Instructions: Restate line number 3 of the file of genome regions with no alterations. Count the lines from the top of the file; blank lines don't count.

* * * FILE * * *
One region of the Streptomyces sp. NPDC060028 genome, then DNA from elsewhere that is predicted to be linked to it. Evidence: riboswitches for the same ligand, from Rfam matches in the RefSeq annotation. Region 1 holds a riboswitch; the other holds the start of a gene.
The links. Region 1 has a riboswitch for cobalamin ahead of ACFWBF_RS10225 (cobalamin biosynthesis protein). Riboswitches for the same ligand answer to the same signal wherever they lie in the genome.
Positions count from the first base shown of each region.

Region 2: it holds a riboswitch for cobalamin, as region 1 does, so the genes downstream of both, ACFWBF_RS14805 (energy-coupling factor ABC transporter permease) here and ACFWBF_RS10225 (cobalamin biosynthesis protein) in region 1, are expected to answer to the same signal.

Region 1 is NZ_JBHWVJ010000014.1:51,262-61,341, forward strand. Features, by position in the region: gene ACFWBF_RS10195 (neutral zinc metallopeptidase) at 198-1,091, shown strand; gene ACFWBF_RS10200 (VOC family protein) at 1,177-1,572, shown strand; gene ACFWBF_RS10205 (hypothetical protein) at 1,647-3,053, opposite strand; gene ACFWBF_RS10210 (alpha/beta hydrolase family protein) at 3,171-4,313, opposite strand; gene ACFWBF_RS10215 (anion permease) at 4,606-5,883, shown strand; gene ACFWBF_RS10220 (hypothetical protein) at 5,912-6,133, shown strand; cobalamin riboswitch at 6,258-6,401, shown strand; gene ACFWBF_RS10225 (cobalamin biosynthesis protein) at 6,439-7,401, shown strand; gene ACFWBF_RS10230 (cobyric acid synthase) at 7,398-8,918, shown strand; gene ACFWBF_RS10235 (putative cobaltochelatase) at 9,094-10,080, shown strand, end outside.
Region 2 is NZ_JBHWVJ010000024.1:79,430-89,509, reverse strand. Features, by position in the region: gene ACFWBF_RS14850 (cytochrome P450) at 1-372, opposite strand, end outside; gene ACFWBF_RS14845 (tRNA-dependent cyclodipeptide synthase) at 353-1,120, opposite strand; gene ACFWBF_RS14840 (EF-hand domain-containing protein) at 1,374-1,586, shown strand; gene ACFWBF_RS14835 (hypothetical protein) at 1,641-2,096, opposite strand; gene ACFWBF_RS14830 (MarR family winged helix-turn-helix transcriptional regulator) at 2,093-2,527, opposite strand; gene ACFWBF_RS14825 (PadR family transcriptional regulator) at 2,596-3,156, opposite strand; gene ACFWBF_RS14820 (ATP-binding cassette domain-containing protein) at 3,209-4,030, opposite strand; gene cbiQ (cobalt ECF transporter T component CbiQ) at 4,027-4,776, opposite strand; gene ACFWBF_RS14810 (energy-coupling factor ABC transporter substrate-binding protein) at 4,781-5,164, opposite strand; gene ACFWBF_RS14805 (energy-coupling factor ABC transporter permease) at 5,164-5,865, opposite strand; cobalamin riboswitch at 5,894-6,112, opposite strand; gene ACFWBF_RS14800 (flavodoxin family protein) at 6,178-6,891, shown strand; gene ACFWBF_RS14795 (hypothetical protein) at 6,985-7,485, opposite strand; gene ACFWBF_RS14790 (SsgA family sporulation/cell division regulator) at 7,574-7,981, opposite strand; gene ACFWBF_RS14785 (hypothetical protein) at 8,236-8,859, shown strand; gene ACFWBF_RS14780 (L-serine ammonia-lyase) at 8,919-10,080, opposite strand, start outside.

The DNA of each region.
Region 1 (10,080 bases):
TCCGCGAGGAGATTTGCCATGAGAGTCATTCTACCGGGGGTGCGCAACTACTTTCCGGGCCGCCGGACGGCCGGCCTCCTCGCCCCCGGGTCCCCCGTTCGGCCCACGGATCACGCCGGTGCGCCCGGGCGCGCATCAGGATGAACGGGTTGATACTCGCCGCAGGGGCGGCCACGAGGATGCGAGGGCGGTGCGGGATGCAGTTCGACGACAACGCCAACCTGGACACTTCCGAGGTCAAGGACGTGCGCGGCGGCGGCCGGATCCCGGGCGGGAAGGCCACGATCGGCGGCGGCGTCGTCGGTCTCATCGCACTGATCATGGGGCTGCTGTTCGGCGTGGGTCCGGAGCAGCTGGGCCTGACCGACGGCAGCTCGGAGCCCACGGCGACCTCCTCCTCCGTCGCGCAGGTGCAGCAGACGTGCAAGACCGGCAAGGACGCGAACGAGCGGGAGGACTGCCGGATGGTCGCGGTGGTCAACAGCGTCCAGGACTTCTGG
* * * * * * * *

Positions count from the first base shown of each region.